My Mom, God love her! She is my idol! A stock market genius! The most tasteful, brilliant, and insightful person I’ve ever known, and the one person whose opinion I really trust.

But she can’t pitch a movie to save her coupons.

One of the reasons for this is how she comes at telling a story. Getting to “what’s it about?” is often a long road. And as her patient son, I often must wait for the punchline.

As I now tell audiences all over the world (having gotten permission from my Mom), this is how she would break the news of the Titanic sinking…

“You know the Astors,” she would begin.


“Well, they’re having marital problems, so they go on vacation in France…”


“And they decide to come home, so they book passage on this wonderful ship…”


“And everyone on board is so nice to them, all their friends are there too….”


By the time we get to the part that’s the headline of the story, I am at wit’s end trying to figure out what she’s trying to tell me… and by the time she gets to the part about the ship hitting the iceberg, I’m confused by all the details. Mom falls into a storytelling no-no we all must fight, called “burying the lead.”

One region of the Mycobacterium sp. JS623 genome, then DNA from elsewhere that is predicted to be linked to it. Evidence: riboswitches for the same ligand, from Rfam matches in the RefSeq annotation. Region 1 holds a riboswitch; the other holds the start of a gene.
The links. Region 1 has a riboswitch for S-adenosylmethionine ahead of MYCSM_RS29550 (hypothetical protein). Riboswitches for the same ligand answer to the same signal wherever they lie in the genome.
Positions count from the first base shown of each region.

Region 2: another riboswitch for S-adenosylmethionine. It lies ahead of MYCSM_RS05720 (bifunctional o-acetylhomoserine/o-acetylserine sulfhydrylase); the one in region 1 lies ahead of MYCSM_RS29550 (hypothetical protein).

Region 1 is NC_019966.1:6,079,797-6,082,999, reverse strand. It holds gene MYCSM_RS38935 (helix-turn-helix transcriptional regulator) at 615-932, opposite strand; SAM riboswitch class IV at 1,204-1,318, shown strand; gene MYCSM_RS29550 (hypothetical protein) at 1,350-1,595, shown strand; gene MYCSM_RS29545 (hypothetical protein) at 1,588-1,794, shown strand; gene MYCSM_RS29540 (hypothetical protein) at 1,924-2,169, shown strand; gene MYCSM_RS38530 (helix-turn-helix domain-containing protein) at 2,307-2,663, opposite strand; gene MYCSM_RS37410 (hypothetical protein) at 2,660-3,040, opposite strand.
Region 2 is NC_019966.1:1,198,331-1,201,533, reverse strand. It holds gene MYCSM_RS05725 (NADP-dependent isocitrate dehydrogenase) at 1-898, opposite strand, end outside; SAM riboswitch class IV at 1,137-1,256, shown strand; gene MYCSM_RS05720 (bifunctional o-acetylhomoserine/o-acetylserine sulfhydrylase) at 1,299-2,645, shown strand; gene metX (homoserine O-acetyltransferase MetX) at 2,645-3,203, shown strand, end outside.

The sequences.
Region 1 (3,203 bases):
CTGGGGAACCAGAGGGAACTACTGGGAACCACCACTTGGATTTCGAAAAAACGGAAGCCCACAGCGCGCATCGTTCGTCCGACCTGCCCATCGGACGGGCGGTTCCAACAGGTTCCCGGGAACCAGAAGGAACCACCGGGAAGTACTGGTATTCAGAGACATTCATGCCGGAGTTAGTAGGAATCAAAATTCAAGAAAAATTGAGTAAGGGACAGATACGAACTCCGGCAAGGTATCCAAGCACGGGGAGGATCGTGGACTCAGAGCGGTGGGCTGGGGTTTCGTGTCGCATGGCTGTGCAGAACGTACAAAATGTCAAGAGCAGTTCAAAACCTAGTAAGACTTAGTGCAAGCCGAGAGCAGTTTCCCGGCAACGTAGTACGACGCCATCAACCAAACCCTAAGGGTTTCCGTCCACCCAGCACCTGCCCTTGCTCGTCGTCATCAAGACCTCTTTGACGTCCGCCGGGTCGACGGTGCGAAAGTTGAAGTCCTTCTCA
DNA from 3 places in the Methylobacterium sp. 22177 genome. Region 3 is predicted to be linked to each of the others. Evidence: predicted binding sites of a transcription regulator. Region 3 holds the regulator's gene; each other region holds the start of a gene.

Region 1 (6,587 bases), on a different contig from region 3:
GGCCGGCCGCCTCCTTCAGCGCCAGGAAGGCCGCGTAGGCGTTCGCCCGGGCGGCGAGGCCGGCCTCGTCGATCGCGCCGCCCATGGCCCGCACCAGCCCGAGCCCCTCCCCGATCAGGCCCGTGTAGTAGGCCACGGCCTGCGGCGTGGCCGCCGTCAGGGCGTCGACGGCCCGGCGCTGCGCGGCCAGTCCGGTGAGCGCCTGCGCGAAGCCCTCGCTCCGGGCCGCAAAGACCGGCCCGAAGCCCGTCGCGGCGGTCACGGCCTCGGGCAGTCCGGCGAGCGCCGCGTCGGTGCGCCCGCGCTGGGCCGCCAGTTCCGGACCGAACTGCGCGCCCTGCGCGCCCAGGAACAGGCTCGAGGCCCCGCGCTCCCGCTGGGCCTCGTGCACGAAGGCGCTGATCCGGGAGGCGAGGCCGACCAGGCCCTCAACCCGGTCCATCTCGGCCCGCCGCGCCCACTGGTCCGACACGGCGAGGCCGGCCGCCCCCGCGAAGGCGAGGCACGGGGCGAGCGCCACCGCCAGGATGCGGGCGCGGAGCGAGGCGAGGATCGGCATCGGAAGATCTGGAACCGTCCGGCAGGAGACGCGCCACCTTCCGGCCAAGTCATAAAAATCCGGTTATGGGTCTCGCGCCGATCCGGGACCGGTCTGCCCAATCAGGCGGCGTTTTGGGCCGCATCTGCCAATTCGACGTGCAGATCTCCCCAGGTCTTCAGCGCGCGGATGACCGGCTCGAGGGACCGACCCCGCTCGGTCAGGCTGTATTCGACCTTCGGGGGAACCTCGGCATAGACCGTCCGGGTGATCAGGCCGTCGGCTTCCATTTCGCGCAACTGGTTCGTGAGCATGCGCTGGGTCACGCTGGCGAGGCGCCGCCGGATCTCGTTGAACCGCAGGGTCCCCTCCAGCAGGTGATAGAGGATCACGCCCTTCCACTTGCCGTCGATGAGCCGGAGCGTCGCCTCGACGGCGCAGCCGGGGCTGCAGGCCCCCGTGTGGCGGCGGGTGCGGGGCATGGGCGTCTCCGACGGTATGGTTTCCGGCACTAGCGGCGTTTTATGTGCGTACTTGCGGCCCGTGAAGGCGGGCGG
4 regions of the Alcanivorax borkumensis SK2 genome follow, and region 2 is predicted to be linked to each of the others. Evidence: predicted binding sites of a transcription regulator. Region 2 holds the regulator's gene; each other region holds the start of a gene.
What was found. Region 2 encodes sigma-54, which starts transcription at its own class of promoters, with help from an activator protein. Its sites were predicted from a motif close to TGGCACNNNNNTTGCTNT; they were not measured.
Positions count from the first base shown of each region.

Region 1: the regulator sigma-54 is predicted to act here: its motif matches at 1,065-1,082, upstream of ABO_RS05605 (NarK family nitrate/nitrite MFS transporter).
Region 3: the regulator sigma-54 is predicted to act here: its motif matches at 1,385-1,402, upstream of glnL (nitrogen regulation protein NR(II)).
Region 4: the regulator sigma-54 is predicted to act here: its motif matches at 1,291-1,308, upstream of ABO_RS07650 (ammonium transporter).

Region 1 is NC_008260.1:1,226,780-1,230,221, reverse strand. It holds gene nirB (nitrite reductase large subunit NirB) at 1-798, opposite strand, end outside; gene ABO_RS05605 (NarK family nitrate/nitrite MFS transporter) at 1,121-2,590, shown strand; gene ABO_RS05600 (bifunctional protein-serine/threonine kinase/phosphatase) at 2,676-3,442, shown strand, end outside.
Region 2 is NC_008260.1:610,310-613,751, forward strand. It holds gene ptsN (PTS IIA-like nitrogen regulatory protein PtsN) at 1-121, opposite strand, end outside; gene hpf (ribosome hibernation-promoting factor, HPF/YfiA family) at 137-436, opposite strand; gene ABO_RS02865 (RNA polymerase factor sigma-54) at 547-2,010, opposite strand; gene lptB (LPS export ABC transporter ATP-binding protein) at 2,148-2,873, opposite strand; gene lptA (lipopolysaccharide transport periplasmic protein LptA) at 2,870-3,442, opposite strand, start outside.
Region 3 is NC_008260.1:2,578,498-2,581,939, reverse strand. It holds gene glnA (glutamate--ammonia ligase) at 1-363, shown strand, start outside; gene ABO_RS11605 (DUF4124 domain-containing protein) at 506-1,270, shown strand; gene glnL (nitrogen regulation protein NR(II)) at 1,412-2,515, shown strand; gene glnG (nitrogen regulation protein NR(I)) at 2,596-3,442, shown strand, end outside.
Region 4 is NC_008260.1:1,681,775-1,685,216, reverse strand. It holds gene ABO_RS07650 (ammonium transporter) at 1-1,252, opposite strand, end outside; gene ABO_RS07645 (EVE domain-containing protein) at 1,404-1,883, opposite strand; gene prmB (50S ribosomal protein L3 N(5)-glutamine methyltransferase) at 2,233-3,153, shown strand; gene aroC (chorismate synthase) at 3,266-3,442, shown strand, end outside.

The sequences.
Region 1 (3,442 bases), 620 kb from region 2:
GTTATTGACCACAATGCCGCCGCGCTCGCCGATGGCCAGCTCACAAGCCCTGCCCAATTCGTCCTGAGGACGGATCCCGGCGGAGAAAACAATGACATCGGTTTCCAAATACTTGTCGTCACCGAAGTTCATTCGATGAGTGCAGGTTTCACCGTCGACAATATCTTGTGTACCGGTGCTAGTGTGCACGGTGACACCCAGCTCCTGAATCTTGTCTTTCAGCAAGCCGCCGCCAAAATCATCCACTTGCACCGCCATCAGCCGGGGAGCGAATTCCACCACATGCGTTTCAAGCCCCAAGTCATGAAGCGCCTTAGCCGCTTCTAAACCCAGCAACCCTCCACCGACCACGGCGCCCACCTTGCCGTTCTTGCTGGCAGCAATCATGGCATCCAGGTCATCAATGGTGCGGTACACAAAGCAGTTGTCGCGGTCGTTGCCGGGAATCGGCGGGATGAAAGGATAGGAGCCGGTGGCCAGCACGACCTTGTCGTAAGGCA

Iceberg! Iceberg! Mom I want to say. Get to the part that’s the reason you’re telling this story.

I bring this up because I hear a lot of movie pitches that fall into this category, too. What is it? I want to ask. Tell me the headline! I want to know. So get to the point! Pleeeeeezzzeee. And for friends of mine who’ve heard me tell the story of my Mom and the Titanic, I now say: Iceberg! Iceberg!

It’s a little reminder to get us all to the point.

Are you pitching your movie like my dear, sweet Mom? Are you telling us details up front that aren’t germane to the essence of the story, and avoiding the headline, the grabber that makes us stay interested? If so, before you go into that pitch meeting or agent confab, think of my Mom, and remember:

Iceberg! Iceberg!!

Mom can tell me the story any way she wants to, by the way! So these days when she says “Did you hear about the_____,” I just smile, grab a seat, and listen to every detail. I love you, Mom!!

p.s. I want to thank writer Demetria Dixon for this excellent article about all things Cat!